How the West got involved in Libya’s war

British warplanes are firing missiles at Colonel Gaddafi's forces in Libya as part of a United Nations operation to stop a massacre. What does this mean? And where will it end?

On Friday, French warplanes swooped out of the afternoon sky to launch attacks on forces loyal to the Libyan dictator Colonel Gaddafi. Guided missiles smashed Libyan tanks. Huge explosions shook the capital, Tripoli, as tracer bullets arced into the sky. Operation Odyssey Dawn had begun.

The operation involves military forces from a wide coalition of countries, is backed by the United Nations, and is the largest western attack on an Arab country since the invasion of Iraq in 2003.

British and American warships have launched hundreds of missiles against Gaddafi's air defences and military bases. British and French jets are patrolling Libyan airspace. Other countries including Denmark and Canada are sending warplanes to join the effort.

Some Arab countries will also help. Western forces will take the lead, and an American admiral is in overall command, but this is a truly international coalition, backed up by a UN vote and the force of international law.

Why send planes and ships to attack another country? To prevent a massacre. Colonel Gaddafi has been using tanks and planes to crush a democratic rebellion against his authoritarian regime. Over the last few weeks, he has captured rebel strongholds, killing civilians and devastating towns.

Last week, his tanks approached the rebel capital, Benghazi. His artillery began their bombardment. The rebels, brave but badly armed, faced annihilation. Gaddafi had promised that there would be no mercy for the 'traitors' who had opposed him.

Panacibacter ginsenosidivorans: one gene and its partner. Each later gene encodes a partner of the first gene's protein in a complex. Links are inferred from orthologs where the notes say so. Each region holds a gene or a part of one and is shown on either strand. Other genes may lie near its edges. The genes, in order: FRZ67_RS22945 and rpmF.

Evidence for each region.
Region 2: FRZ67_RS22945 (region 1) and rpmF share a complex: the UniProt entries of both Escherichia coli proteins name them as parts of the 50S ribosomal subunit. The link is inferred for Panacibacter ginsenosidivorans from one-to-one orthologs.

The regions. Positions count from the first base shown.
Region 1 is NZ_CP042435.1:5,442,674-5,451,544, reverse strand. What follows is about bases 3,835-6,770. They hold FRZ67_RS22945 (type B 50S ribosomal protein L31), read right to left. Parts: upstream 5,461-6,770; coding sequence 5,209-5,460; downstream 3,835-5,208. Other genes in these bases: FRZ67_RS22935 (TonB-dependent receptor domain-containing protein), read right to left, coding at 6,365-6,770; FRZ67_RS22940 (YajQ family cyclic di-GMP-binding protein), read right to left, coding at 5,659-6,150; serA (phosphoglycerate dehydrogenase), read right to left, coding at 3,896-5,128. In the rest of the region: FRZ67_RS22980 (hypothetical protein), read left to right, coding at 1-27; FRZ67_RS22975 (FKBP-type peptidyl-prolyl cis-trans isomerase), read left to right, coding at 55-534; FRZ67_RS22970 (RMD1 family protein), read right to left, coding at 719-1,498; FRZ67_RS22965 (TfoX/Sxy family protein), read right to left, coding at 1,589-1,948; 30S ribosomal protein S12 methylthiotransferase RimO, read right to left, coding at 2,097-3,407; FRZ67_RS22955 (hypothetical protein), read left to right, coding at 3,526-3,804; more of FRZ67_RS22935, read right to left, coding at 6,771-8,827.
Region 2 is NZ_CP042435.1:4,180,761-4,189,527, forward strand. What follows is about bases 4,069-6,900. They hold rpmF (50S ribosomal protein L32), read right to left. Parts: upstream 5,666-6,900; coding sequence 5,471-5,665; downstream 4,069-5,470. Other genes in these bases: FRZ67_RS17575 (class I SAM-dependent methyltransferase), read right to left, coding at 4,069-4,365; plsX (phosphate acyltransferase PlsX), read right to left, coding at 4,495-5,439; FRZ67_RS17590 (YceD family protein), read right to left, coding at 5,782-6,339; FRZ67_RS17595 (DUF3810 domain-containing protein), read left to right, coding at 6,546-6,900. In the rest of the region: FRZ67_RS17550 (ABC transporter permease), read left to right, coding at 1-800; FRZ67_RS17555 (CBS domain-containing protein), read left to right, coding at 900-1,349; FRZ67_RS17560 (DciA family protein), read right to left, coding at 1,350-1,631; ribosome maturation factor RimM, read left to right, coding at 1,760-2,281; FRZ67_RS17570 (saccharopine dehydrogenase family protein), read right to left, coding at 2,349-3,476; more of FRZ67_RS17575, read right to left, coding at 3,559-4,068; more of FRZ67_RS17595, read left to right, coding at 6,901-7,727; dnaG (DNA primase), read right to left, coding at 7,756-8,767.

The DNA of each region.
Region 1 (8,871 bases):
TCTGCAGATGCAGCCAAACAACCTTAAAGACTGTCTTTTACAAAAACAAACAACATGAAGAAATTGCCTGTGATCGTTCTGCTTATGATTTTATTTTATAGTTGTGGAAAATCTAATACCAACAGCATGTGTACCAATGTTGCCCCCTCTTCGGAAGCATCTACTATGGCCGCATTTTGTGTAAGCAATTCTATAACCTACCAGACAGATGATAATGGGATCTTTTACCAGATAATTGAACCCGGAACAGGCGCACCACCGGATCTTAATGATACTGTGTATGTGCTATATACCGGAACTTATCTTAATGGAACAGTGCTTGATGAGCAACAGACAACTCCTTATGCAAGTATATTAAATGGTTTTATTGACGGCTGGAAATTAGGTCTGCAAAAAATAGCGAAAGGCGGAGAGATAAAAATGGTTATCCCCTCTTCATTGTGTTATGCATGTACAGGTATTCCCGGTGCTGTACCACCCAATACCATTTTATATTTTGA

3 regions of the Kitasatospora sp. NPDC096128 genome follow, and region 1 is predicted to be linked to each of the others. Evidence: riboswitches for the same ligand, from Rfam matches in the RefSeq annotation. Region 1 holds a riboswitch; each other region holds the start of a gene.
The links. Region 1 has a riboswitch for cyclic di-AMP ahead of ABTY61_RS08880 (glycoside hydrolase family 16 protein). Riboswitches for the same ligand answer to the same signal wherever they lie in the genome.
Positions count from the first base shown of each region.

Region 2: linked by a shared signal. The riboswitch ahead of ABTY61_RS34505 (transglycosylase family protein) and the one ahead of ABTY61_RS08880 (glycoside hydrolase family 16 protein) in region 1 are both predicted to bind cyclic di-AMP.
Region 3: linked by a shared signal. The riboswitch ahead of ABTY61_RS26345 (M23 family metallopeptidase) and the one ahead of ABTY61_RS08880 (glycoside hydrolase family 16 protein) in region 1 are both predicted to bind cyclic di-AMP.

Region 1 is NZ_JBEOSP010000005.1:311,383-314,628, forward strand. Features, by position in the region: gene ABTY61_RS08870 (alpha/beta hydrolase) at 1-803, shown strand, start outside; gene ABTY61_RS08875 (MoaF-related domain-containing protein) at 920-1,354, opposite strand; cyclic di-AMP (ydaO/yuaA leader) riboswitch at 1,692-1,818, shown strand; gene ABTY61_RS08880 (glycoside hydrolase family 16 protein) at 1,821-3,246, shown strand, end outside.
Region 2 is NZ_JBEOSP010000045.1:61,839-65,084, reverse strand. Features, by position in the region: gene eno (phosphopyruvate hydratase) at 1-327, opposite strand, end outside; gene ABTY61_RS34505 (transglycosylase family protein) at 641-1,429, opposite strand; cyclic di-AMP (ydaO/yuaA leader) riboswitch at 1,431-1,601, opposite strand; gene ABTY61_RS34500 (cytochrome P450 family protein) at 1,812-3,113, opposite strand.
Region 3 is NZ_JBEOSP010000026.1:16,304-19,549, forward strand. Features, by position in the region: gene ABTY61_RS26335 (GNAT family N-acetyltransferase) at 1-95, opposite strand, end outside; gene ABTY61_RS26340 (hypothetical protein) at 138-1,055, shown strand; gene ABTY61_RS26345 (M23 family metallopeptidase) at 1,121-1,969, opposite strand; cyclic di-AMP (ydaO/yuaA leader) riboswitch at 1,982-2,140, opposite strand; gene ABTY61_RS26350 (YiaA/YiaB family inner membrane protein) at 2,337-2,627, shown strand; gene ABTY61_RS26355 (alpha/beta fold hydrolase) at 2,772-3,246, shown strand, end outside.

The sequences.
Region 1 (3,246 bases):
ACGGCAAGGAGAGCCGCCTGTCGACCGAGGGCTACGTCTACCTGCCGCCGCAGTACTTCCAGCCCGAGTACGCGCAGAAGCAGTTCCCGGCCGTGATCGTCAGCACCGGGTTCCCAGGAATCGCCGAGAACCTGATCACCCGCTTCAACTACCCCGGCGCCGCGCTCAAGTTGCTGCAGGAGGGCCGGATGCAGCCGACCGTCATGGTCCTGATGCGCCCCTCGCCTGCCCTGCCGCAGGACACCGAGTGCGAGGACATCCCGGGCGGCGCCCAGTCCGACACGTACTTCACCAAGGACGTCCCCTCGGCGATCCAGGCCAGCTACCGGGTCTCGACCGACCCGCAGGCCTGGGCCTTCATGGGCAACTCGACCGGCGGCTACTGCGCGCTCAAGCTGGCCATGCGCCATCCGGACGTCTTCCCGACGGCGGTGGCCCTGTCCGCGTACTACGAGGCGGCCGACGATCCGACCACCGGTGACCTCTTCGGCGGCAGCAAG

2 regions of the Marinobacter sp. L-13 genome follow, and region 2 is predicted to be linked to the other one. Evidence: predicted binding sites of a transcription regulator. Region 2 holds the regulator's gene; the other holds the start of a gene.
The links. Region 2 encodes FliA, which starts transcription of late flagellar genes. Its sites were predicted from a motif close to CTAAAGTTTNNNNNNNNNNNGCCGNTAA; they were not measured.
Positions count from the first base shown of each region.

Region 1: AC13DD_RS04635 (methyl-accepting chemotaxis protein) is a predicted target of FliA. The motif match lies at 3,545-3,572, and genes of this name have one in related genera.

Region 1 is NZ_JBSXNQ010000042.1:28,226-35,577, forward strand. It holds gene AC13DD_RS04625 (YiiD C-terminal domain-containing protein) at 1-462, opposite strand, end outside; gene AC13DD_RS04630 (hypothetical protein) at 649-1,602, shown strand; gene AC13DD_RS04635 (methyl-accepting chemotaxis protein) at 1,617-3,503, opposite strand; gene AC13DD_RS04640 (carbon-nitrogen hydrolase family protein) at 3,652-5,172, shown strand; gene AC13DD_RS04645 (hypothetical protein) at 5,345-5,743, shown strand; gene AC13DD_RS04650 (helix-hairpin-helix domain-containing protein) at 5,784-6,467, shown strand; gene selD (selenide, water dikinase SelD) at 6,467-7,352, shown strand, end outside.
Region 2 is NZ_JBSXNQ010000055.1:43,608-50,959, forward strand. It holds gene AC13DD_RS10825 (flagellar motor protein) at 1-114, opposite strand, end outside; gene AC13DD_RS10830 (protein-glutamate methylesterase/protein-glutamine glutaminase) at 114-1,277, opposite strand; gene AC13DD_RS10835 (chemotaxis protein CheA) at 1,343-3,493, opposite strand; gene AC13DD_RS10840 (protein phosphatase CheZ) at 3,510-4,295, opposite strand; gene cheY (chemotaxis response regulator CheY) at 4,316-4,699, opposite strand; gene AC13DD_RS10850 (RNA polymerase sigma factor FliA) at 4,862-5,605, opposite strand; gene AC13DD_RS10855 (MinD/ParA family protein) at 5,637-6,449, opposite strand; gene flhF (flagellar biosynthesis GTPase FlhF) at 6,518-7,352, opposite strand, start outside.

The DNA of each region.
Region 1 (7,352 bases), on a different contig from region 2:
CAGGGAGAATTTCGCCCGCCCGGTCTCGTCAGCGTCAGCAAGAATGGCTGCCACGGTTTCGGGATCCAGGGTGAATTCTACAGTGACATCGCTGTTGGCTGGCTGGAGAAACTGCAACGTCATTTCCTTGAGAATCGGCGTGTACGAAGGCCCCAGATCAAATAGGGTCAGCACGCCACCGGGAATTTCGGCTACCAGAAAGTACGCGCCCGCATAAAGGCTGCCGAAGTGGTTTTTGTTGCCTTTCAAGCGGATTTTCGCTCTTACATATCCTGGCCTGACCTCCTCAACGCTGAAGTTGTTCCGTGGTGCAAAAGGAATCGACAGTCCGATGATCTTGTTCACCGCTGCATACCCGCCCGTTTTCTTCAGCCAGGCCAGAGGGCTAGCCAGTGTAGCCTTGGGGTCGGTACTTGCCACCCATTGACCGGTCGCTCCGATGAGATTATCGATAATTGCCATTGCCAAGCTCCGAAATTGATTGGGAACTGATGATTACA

But on 17th March, the UN Security Council voted to try to stop him. That means coalition countries can enforce a 'no-fly zone' to stop Gaddafi using his air force against the rebels. They can use bombs and missiles to destroy Gaddafi's tanks and guns. The one thing that is clearly ruled out is a full-scale invasion.

No one knows where this campaign will end. In Iraq and Afghanistan, Western forces have been dragged into bloody and expensive conflicts. Generals hope that this time will be different, that we can win this fight from the air, but if planes can't stop Gaddafi's attacks we may need boots on the ground.

Uncertain future
In war, nothing is predictable. But whatever happens next, an important precedent has been set. For the first time, the UN has acted to uphold its so-called 'responsibility to protect' – a rule that calls for intervention when citizens face violence at the hands of their own government.

After Iraq, many thought that the age of interventionism was over. Libya has proved them wrong.

You Decide

  1. Should western countries be involved in Libya's civil war?
  2. If intervening was the right thing to do, why wait for the UN? Does UN approval matter?


  1. The UN has representatives from every country in the world. Choose a country and, as a class, debate the Libyan intervention from your country's perspective.
  2. From your own research, create a timeline of the Libyan conflict. What are the key events?

Some People Say...

“All war is wrong, no matter what the cause.”

What do you think?

Q & A

What's the UN Security Council and why does it matter?
The UN was set up in 1945 to provide a voice for the international community and to enforce international law. The Security Council is the UN's most important body, with representatives from the UK, USA, France, Russia and China, as well as from ten non-permanent member countries.
Who enforces the UN decision?
The UN has no army – instead it relies on member states to provide military forces. In this case aircraft France and Britain will take the lead with American support. But Denmark, Canada and some Arab nations will also be helping.
And is the intervention legal under international law?
Yes. The legal basis is the UN's 'responsibility to protect', which obliges member states to take action if civilians are facing a massacre from their own government.


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